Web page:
It can safely be said that Wii Fit U feels like the natural progression of Wii Fit and Wii Fit Plus. Although three games in the series may feel like overkill to some, the fact that this Wii U edition is not likely to hit until early 2013 means that Nintendo has resisted doing annual updates like most developers, thus not cashing-in quite as much as some may believe. From the select offerings shown so far, Wii Fit U looks to be the killer app to draw in the fitness crowd after a good old Christmas 2012 binge!









C3 Score

Rated $score out of 10  8/10

Reader Score

Rated $score out of 10  7/10 (1 Votes)

European release date Out now   North America release date Out now   Japan release date Out now   Australian release date Out now    Also on Also on Nintendo eShop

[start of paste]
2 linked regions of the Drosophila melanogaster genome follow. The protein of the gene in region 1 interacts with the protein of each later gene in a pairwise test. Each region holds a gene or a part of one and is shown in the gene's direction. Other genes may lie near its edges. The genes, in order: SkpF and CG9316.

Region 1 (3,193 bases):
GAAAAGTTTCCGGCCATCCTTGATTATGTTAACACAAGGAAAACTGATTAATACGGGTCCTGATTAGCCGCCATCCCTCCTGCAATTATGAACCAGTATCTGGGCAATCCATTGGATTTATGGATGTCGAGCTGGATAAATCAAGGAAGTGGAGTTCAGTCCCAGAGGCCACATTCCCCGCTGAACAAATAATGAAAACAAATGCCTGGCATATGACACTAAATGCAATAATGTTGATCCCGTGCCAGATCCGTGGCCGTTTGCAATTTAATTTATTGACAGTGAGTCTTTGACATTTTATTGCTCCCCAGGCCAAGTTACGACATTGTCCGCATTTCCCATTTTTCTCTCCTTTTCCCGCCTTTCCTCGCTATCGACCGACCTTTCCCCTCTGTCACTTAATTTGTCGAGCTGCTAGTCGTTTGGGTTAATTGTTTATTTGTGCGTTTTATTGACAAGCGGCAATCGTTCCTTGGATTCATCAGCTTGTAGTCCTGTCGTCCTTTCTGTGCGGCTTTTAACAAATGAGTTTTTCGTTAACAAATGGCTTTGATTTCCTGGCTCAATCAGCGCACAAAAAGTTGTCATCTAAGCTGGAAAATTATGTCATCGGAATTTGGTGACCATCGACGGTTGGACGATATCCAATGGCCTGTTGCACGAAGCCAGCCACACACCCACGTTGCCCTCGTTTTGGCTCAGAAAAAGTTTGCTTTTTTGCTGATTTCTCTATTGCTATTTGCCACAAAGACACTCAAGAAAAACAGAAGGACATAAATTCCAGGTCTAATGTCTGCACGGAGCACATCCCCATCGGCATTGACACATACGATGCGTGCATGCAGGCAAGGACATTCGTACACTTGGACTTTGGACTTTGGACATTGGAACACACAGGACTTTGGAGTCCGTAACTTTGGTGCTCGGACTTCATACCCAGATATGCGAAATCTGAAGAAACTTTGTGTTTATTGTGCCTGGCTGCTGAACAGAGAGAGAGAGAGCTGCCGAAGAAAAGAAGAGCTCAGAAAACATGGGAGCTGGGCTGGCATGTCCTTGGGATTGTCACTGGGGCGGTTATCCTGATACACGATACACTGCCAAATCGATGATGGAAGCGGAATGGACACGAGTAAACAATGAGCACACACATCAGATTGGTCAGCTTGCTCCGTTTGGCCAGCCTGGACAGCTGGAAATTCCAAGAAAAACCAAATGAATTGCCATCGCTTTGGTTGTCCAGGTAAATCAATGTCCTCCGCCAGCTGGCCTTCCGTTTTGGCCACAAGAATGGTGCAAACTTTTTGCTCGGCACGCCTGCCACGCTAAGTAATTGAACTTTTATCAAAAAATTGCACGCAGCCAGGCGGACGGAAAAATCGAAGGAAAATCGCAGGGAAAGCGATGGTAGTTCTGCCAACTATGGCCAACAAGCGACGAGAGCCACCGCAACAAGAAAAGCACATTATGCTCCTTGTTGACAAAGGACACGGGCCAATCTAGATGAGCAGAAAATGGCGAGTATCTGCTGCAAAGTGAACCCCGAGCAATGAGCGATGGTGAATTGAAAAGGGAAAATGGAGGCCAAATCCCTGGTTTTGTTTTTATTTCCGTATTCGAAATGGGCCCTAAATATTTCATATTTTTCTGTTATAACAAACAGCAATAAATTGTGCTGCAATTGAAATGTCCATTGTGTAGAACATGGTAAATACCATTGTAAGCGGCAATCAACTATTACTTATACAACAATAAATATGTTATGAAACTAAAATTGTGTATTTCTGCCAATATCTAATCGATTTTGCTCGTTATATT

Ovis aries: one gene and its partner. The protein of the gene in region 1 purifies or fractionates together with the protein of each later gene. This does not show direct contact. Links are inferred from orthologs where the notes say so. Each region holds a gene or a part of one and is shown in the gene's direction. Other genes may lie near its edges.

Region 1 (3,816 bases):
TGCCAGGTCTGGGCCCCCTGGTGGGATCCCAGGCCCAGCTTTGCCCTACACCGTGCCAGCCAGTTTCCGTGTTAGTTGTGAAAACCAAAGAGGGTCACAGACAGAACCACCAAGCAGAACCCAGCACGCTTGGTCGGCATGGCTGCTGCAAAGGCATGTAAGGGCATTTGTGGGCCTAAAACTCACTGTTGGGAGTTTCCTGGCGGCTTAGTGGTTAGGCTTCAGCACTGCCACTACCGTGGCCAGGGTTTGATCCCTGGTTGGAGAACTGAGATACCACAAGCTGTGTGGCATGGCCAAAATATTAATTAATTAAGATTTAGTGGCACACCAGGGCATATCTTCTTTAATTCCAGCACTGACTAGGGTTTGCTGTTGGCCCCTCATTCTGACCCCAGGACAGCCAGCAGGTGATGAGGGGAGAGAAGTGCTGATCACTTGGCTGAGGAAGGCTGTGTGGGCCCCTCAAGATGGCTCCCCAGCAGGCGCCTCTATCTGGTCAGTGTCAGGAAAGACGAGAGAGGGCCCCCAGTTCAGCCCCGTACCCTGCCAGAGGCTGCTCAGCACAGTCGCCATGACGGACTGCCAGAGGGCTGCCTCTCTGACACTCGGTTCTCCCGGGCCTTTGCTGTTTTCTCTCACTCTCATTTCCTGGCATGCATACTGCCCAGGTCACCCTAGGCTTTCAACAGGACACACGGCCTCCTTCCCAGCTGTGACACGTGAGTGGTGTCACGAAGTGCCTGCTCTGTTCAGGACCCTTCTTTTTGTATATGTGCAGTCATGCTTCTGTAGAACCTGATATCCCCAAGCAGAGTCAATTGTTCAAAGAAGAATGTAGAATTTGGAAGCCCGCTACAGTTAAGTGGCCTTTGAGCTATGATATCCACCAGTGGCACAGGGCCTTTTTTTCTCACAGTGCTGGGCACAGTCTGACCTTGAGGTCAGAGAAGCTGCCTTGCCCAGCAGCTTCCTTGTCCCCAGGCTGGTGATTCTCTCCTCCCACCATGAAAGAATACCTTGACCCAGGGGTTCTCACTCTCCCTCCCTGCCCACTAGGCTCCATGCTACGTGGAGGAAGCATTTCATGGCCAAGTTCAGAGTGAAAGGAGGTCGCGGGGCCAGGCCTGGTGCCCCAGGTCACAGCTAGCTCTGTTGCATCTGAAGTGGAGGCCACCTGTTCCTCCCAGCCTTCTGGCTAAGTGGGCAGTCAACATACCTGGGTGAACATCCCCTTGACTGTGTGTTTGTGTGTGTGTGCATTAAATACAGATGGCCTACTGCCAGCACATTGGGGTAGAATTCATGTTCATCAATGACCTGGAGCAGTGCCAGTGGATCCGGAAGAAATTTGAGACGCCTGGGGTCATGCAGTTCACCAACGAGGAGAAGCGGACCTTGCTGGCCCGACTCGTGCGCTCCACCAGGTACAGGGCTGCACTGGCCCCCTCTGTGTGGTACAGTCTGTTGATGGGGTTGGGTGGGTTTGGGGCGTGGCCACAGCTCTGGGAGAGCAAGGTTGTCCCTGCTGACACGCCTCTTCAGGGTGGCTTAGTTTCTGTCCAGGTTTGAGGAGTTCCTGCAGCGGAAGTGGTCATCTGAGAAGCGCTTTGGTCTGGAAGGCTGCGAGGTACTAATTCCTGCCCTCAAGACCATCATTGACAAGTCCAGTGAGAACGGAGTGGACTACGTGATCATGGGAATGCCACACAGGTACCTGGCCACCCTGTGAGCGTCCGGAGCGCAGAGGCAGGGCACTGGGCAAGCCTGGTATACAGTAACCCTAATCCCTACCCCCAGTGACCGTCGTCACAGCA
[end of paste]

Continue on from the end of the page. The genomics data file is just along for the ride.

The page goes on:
It's been long enough since Wii Fit+, and I'm this new entry in the series will change things around a bit to make it an easy purchase. Maybe they will even price it at $30-40 for the stand alone game.

Really pleased to see a positive reaction there, EdEN - certainly more open minded than a lot of the forum posts I've seen around the 'net.

I thoroughly enjoyed this and can't wait to try the final product.

Adam Riley [ Director :: Cubed3 ]